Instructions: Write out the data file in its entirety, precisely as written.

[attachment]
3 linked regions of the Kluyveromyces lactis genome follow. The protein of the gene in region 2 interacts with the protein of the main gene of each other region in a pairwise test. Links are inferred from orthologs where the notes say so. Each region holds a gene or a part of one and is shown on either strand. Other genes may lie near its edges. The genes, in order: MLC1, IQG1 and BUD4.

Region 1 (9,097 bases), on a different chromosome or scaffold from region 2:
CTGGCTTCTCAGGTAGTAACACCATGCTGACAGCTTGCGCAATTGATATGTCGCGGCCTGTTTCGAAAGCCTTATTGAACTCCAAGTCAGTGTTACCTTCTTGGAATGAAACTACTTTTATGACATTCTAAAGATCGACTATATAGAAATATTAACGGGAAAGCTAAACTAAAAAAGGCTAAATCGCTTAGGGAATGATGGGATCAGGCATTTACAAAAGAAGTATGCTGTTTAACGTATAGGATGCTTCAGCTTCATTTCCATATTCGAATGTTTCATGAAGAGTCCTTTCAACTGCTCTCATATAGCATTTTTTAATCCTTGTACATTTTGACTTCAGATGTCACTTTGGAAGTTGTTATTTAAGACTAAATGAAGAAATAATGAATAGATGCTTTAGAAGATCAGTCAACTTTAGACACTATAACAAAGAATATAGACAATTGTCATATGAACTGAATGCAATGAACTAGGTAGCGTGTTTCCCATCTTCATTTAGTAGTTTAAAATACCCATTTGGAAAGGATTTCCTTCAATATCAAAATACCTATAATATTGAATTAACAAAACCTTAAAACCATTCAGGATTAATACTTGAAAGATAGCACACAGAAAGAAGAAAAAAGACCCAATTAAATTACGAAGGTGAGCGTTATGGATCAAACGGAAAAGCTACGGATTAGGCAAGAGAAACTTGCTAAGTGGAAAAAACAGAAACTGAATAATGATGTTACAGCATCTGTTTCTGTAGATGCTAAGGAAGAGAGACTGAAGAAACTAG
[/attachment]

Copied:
3 linked regions of the Kluyveromyces lactis genome follow. The protein of the gene in region 2 interacts with the protein of the main gene of each other region in a pairwise test. Links are inferred from orthologs where the notes say so. Each region holds a gene or a part of one and is shown on either strand. Other genes may lie near its edges. The genes, in order: MLC1, IQG1 and BUD4.

Region 1 (9,097 bases), on a different chromosome or scaffold from region 2:
CTGGCTTCTCAGGTAGTAACACCATGCTGACAGCTTGCGCAATTGATATGTCGCGGCCTGTTTCGAAAGCCTTATTGAACTCCAAGTCAGTGTTACCTTCTTGGAATGAAACTACTTTTATGACATTCTAAAGATCGACTATATAGAAATATTAACGGGAAAGCTAAACTAAAAAAGGCTAAATCGCTTAGGGAATGATGGGATCAGGCATTTACAAAAGAAGTATGCTGTTTAACGTATAGGATGCTTCAGCTTCATTTCCATATTCGAATGTTTCATGAAGAGTCCTTTCAACTGCTCTCATATAGCATTTTTTAATCCTTGTACATTTTGACTTCAGATGTCACTTTGGAAGTTGTTATTTAAGACTAAATGAAGAAATAATGAATAGATGCTTTAGAAGATCAGTCAACTTTAGACACTATAACAAAGAATATAGACAATTGTCATATGAACTGAATGCAATGAACTAGGTAGCGTGTTTCCCATCTTCATTTAGTAGTTTAAAATACCCATTTGGAAAGGATTTCCTTCAATATCAAAATACCTATAATATTGAATTAACAAAACCTTAAAACCATTCAGGATTAATACTTGAAAGATAGCACACAGAAAGAAGAAAAAAGACCCAATTAAATTACGAAGGTGAGCGTTATGGATCAAACGGAAAAGCTACGGATTAGGCAAGAGAAACTTGCTAAGTGGAAAAAACAGAAACTGAATAATGATGTTACAGCATCTGTTTCTGTAGATGCTAAGGAAGAGAGACTGAAGAAACTAG